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socrateaser
socrateaser, Lawyer
Category: California Employment Law
Satisfied Customers: 39129
Experience:  Retired (mostly)
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This is a question about human resources. would you be able

Customer Question

Hi - this is a question about human resources. would you be able to answer that type of question?
JA: What state are you in? It matters because laws vary by location.
Customer: California
JA: Has anything been filed or reported?
Customer: No
JA: Anything else you want the lawyer to know before I connect you?
Customer: I am an employer and the question has to do with paid ten minute breaks ( not the meal period). In the state of California - employees are entitled to a ten minute paid break for every four hours of work. So the question is this - if an employee works for 8 hours. But works five hours first and takes a paid ten minute break and then a one hour lunch. and then returns for 3 more hours to complete an 8 hour day - are they entitled to another ten minutes of paid break ( sometimes referred to as a rest period)
Submitted: 9 months ago.
Category: California Employment Law
Expert:  socrateaser replied 9 months ago.

Hello,

I am a member of the State Bar of California, the Bar of the U.S. District Court for the Central District of California (San Luis Obispo, Santa Barbara, Ventura, Los Angeles, Orange, San Bernardino, Riverside Counties), and I have comprehensive knowledge of the California Labor Code. You asked:

If an employee works for 8 hours. But works five hours first and takes a paid ten minute break and then a one hour lunch. and then returns for 3 more hours to complete an 8 hour day - are they entitled to another ten minutes of paid break ( sometimes referred to as a rest period)?

A: In general, employers must provide rest periods of a specified minimum duration (generally 10 minutes of paid rest for every 4 hours worked). For shifts of less than 4 hours, employees are entitled to a 10-minute rest period after 3 1/2 hours. 8 Cal.Code Regs. §§ 11010-11150, ¶12 & § 11160, ¶11.

Based on your stated facts, if the employee receives the required 30-minute meal break after 5 hours of work (Cal. Labor Code § 512), plus an additional consecutive 30-minute meal break, leaving only 3 hours remaining to be worked during the day, then no second rest break is required, because the second shift is less than 3 1/2 hours in duration.

I hope I've answered your question. Please let me know if you require further clarification. And, please provide a positive feedback rating for my answer (click 3, 4 or 5 stars) -- otherwise, I receive nothing for my efforts in your behalf.

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Expert:  socrateaser replied 9 months ago.

Update: I have found a Cal. Division of Labor Standards Enforcement (DLSE) Opinion Letter that contradicts my previous opinion. While DLSE Opinion Letters are not "law" (as they are not subject to any public hearings and administrative notice and comment period -- nor, enactments of the legislature or the judgment of a court of appropriate jurisdiction), such letters are accorded considerable deference from the California and federal courts. The letter, dated February 2, 2002, provides s follows:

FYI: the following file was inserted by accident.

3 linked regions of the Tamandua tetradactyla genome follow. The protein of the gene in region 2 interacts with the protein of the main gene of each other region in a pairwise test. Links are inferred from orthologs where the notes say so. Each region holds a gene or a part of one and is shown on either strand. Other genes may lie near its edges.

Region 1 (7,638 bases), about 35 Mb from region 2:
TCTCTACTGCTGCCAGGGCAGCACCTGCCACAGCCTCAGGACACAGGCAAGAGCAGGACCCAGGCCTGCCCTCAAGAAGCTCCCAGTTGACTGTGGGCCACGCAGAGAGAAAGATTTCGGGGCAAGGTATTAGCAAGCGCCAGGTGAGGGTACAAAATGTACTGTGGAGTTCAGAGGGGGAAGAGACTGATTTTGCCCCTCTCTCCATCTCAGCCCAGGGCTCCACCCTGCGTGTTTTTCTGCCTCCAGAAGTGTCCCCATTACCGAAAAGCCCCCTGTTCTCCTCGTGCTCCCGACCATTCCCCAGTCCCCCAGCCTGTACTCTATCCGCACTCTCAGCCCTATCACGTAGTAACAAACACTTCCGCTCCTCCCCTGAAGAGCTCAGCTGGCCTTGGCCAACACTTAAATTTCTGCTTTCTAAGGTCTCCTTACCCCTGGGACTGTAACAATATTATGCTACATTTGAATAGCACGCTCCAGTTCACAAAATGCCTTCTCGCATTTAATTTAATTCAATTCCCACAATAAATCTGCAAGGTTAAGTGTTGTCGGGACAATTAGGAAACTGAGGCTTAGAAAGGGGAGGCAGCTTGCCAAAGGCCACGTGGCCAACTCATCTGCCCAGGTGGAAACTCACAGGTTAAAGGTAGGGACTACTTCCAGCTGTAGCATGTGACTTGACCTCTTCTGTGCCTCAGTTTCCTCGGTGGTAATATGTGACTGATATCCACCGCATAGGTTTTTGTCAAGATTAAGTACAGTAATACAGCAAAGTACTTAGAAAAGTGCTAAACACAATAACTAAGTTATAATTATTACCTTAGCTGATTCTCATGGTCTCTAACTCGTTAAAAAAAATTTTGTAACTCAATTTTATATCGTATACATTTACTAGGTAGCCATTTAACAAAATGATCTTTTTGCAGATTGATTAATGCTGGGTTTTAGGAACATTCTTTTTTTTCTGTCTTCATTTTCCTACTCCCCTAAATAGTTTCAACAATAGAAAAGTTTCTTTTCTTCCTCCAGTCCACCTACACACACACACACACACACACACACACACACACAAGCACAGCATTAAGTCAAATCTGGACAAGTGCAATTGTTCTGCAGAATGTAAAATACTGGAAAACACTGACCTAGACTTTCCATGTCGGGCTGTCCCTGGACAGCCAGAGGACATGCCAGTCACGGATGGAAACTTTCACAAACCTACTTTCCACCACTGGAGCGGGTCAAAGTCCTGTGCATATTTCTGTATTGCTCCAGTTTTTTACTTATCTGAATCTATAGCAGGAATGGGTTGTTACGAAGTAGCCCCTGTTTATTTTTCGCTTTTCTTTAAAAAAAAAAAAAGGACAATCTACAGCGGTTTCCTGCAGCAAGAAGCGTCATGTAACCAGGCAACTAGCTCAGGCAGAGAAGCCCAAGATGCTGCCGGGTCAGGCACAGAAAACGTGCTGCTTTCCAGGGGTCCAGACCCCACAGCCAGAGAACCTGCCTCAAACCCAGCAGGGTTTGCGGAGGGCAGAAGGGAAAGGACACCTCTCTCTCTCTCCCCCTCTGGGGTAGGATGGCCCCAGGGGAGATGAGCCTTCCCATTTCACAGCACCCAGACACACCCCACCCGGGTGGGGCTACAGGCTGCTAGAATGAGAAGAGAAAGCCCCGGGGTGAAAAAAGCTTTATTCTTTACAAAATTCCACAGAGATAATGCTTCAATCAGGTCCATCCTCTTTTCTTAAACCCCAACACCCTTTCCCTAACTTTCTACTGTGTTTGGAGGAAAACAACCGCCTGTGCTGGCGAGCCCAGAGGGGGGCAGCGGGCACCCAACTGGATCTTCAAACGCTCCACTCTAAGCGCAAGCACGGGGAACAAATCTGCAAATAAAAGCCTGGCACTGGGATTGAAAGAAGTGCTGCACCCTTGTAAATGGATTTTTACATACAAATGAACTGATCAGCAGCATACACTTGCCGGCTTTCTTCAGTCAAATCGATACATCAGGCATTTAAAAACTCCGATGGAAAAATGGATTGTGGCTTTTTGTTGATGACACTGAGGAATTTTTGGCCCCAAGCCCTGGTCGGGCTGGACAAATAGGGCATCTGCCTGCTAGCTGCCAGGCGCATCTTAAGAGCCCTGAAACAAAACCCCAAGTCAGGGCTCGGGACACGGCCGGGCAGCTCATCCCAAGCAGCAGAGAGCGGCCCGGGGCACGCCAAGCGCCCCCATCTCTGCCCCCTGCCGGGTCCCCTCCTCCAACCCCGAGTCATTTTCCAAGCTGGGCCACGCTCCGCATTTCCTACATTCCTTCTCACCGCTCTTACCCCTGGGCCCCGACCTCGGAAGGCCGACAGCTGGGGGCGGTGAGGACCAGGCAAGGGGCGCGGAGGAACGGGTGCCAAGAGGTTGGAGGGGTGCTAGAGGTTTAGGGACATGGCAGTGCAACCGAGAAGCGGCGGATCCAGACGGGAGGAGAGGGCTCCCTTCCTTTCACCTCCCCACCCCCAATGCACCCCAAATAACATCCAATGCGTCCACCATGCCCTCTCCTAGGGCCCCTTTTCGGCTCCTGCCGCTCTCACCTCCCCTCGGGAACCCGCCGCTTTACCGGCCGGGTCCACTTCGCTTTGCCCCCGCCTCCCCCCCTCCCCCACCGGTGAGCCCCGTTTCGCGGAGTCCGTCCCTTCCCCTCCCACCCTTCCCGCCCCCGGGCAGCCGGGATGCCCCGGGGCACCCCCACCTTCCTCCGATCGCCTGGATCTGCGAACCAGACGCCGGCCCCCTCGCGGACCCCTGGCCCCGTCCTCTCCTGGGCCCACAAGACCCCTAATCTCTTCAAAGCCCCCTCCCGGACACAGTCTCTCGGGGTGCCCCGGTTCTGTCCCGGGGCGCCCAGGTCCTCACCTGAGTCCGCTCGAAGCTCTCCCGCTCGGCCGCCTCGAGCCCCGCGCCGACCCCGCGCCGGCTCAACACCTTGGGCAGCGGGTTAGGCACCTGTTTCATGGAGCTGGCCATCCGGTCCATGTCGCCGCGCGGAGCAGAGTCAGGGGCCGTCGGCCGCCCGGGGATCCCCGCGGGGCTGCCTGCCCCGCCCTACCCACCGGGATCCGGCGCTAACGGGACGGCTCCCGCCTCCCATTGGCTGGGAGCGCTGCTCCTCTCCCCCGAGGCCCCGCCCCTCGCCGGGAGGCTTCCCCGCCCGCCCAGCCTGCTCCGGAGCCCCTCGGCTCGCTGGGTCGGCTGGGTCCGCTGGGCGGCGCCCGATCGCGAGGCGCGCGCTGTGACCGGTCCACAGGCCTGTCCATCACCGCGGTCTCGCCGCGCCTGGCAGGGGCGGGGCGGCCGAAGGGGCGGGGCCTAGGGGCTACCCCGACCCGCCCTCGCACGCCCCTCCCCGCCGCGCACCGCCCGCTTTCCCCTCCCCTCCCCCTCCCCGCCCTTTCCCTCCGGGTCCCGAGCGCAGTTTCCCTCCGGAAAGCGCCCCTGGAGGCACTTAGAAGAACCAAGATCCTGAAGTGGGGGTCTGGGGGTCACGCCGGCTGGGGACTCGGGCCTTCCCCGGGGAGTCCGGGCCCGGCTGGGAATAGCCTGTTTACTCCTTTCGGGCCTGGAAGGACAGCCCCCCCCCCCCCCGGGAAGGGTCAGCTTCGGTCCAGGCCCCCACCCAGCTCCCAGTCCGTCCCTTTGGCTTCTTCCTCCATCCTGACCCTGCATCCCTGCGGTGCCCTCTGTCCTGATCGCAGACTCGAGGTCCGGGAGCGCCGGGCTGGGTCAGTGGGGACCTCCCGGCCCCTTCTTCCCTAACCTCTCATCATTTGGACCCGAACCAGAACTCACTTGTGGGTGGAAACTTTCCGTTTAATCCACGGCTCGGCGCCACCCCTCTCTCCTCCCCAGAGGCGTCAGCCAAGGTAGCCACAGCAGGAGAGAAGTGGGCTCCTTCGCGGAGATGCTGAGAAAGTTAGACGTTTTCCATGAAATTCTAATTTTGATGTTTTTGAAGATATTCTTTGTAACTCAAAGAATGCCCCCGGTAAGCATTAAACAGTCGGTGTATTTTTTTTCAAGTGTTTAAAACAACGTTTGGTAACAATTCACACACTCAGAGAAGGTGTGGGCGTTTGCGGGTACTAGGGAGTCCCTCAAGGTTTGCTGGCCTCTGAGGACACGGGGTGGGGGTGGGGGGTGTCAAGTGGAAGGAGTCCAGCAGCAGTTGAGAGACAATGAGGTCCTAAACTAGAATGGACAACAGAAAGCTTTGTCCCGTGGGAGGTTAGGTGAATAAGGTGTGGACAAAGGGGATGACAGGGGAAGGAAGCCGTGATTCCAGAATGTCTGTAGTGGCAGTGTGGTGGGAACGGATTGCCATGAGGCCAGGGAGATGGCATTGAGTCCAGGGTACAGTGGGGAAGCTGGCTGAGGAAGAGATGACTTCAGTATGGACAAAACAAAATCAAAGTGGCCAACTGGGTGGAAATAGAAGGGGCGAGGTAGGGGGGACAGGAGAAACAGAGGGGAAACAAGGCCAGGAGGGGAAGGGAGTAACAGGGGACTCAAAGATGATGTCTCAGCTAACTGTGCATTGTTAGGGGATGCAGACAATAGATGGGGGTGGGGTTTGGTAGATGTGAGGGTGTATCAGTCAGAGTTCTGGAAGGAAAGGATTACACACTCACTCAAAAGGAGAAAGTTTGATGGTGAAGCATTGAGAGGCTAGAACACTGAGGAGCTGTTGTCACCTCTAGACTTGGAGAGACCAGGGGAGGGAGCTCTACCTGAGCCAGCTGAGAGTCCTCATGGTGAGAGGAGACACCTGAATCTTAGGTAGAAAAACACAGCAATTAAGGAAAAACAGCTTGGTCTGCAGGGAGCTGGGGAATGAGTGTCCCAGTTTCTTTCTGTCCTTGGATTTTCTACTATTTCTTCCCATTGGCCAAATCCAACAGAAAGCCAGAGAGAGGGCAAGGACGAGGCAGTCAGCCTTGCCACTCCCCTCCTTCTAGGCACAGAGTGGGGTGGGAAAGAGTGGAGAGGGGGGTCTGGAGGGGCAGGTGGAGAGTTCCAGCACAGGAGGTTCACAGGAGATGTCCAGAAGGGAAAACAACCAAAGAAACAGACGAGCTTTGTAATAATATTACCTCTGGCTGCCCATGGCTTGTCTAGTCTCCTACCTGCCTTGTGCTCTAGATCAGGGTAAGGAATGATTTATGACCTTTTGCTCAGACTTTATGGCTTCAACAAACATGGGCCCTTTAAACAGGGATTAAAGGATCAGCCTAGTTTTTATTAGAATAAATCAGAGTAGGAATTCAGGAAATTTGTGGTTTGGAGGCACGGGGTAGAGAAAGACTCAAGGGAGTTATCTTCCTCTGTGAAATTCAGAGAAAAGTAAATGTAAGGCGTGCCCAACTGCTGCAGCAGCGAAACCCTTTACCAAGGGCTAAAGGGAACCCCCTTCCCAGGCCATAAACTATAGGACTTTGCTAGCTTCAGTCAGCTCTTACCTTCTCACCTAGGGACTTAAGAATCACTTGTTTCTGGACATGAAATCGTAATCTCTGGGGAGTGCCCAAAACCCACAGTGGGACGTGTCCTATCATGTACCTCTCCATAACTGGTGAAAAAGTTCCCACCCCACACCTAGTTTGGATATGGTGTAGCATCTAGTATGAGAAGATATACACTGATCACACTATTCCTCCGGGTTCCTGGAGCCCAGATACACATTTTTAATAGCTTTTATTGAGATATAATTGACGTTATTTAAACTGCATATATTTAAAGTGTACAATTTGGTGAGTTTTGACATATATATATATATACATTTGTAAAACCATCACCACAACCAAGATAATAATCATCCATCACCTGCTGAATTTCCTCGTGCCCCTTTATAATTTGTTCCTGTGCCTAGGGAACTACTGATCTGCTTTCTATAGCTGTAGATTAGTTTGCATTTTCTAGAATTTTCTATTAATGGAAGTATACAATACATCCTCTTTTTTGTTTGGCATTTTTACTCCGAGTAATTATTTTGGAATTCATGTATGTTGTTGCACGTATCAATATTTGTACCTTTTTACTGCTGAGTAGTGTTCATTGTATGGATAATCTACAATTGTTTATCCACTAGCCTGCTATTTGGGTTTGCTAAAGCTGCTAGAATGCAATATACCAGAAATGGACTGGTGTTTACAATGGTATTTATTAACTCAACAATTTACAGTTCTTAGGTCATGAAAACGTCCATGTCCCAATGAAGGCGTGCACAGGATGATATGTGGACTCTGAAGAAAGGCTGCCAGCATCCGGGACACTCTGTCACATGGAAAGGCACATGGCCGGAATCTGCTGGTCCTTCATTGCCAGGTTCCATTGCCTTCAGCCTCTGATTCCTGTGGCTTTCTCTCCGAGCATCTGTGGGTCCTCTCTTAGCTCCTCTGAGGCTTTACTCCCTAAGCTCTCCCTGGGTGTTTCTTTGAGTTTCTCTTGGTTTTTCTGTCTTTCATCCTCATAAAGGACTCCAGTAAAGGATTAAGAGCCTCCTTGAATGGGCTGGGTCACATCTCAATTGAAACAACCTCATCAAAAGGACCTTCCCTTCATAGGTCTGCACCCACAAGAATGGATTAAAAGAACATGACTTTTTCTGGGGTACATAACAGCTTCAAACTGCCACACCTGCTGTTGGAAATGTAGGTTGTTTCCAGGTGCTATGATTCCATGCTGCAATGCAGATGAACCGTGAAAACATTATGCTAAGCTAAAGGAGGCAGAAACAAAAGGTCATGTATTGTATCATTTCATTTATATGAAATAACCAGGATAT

• The language of the IWC Order clearly indicates that there is to be “a” rest period, not a succession of rest “periods”. The DLSE has consistently and historically interpreted“...[T]he word “net” as used in the Orders as obviously intended to restrict the employer from practices which would limit the rest period and, at the same time, is designed to insure that the employee receives the rest which the Commission has deemed necessary.” (See DLSE Opinion Letter 1995.05.28 and 1995.06.02, emphasis added.) In other words, there must be a net 10 minutes of rest provided in each “work period”.

That said, I do not agree with the letter's conclusion -- because, it leads to absurd results. Suppose that the employee works 5 hours, takes a one-hour break and then works a second period of 30 minutes. Under the DLSE interpretation, the employee would be entitled to a 10-minute break after working only 10 minutes of the second shift.

Makes no sense. Regardless, the issue has never been interpreted by a California District Court of Appeals. Until that occurs, the issue is "up in the air." So, you may want to err on the side of caution -- or, you could ask the DLSE for an opinion letter specific to your circumstances.

I hope I've answered your question. Please let me know if you require further clarification. And, please provide a positive feedback rating for my answer (click 3, 4 or 5 stars) -- otherwise, I receive nothing for my efforts in your behalf.

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Expert:  socrateaser replied 9 months ago.

Hello again,

I see that you have reviewed my answer, but that you have not provided a rating. Do you need any further clarification concerning my answer, or is everything satisfactory?

If you need further clarification, concerning this matter, please feel free to ask. If not, I would greatly appreciate a positive feedback rating for my answer (click 3, 4 or 5 stars) – otherwise, I receive nothing for my efforts in your behalf.

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